In particular, an embodiment of the present invention is directed to a software tool for mapping a logical design of a circuit to a physical implementation of the circuit. The software tool utilizes a slice database containing design data about the layout of one or more pre-fabricated slices in order to identify optimal locations and orientations for placement of various standard cells, logic blocks, and custom circuit elements onto the pre-fabricated slice.
In general, the silicon layers of a slice provide features, including diffused regions and transistor fabric, which are connected with customer-specific metallization patterns. In general, a prefabricated slice is selected, logical elements are added, and then custom circuit elements are added to form a customized integrated circuit.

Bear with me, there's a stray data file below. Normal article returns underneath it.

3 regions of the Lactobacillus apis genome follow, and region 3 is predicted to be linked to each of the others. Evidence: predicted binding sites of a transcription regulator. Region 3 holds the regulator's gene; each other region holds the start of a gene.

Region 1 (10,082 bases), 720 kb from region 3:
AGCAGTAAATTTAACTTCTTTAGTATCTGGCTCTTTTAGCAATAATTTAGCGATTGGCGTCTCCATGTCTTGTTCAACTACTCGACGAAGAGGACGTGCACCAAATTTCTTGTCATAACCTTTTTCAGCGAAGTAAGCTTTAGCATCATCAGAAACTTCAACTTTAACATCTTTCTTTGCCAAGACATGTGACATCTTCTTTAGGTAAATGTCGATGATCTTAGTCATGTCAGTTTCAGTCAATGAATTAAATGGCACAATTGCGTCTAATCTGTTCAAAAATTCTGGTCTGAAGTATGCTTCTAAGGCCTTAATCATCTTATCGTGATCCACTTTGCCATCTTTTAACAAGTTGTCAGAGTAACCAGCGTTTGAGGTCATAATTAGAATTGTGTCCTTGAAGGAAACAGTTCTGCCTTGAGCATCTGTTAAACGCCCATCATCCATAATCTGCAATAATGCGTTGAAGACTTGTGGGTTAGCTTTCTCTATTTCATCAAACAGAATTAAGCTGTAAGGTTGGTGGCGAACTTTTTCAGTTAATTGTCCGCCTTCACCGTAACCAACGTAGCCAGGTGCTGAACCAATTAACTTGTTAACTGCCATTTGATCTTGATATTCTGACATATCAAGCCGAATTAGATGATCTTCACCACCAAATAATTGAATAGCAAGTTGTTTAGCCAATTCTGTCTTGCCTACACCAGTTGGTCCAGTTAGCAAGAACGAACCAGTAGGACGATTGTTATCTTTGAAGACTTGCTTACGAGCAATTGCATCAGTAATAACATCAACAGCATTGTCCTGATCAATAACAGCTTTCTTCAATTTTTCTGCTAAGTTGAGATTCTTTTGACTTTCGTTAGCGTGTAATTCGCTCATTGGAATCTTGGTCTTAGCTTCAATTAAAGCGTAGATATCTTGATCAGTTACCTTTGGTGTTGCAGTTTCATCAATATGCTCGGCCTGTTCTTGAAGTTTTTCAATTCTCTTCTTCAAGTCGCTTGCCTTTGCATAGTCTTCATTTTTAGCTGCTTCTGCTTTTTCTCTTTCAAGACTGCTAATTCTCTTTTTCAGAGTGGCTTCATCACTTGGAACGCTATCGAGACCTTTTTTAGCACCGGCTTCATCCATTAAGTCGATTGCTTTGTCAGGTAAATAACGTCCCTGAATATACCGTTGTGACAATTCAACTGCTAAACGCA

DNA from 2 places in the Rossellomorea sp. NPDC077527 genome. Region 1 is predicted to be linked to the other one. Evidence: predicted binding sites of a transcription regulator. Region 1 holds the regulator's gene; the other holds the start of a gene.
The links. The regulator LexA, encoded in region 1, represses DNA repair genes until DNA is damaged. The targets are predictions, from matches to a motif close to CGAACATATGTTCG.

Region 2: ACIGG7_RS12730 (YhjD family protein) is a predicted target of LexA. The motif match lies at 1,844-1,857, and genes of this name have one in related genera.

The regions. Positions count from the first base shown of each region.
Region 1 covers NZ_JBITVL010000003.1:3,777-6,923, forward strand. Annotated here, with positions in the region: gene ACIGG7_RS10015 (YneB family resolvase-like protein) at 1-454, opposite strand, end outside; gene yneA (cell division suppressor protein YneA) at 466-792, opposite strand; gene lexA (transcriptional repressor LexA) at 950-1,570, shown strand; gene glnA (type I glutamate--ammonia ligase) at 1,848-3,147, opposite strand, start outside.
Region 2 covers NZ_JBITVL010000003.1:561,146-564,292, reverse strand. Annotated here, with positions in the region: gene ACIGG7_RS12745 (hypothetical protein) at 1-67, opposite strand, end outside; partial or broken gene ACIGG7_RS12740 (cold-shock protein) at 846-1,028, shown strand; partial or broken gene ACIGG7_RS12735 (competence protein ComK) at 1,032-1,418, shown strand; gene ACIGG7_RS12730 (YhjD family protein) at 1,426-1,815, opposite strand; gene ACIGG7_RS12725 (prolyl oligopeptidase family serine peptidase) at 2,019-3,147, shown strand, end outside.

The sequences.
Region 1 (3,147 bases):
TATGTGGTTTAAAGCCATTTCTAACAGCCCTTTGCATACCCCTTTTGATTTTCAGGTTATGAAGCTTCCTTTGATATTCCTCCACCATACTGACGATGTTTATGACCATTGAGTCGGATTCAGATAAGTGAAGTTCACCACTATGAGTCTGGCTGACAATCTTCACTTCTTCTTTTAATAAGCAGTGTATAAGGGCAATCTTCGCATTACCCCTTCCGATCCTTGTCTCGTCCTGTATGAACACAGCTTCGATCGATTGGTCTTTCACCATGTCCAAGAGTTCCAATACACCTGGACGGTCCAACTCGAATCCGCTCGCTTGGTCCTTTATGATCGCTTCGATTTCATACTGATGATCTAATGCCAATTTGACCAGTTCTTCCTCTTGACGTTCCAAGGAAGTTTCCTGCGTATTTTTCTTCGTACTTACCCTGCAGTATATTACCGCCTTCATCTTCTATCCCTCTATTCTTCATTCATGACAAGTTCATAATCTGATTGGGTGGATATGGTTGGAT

The configurable transistor fabric 18 provides the basis for implementing custom logic elements. An RCELL is a basic unit within the transistor fabric 18. An RCELL is made up of specially sized “N” and “P” type transistors for maximum flexibility and performance. RCELLS are generally diffused in a regular pattern throughout the slice 10 and are arranged to implement efficiently both memory and logic structures. The RCELLS are configured by interconnecting the various components through multiple layers of metal to allow for the creation of a full range of logic functions. Transistors within the transistor fabric 18 are activated only when they are part of the implementation of a function used in the design, ensuring optimum power-efficiency.